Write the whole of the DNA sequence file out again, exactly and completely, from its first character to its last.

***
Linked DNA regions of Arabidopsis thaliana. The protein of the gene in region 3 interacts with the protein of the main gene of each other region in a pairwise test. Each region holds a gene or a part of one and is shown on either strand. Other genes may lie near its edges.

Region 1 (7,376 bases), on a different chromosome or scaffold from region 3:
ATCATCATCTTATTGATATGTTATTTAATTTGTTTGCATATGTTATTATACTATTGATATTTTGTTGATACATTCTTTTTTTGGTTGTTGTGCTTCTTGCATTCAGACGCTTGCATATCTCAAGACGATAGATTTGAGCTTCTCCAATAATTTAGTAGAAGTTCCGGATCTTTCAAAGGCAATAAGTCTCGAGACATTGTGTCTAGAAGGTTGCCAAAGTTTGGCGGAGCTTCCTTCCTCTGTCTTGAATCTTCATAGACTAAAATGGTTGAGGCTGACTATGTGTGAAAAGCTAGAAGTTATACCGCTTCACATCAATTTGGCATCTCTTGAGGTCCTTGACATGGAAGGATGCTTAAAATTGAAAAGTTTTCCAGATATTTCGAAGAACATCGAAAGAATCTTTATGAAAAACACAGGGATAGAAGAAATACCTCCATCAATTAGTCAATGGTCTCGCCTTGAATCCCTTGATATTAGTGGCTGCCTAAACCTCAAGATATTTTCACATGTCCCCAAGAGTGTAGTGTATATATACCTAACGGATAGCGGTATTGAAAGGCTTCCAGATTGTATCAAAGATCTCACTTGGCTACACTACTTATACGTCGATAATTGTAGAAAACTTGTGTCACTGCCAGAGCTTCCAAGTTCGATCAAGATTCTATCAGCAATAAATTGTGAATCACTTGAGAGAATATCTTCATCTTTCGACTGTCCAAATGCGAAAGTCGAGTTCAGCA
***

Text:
Linked DNA regions of Arabidopsis thaliana. The protein of the gene in region 3 interacts with the protein of the main gene of each other region in a pairwise test. Each region holds a gene or a part of one and is shown on either strand. Other genes may lie near its edges.

Region 1 (7,376 bases), on a different chromosome or scaffold from region 3:
ATCATCATCTTATTGATATGTTATTTAATTTGTTTGCATATGTTATTATACTATTGATATTTTGTTGATACATTCTTTTTTTGGTTGTTGTGCTTCTTGCATTCAGACGCTTGCATATCTCAAGACGATAGATTTGAGCTTCTCCAATAATTTAGTAGAAGTTCCGGATCTTTCAAAGGCAATAAGTCTCGAGACATTGTGTCTAGAAGGTTGCCAAAGTTTGGCGGAGCTTCCTTCCTCTGTCTTGAATCTTCATAGACTAAAATGGTTGAGGCTGACTATGTGTGAAAAGCTAGAAGTTATACCGCTTCACATCAATTTGGCATCTCTTGAGGTCCTTGACATGGAAGGATGCTTAAAATTGAAAAGTTTTCCAGATATTTCGAAGAACATCGAAAGAATCTTTATGAAAAACACAGGGATAGAAGAAATACCTCCATCAATTAGTCAATGGTCTCGCCTTGAATCCCTTGATATTAGTGGCTGCCTAAACCTCAAGATATTTTCACATGTCCCCAAGAGTGTAGTGTATATATACCTAACGGATAGCGGTATTGAAAGGCTTCCAGATTGTATCAAAGATCTCACTTGGCTACACTACTTATACGTCGATAATTGTAGAAAACTTGTGTCACTGCCAGAGCTTCCAAGTTCGATCAAGATTCTATCAGCAATAAATTGTGAATCACTTGAGAGAATATCTTCATCTTTCGACTGTCCAAATGCGAAAGTCGAGTTCAGCA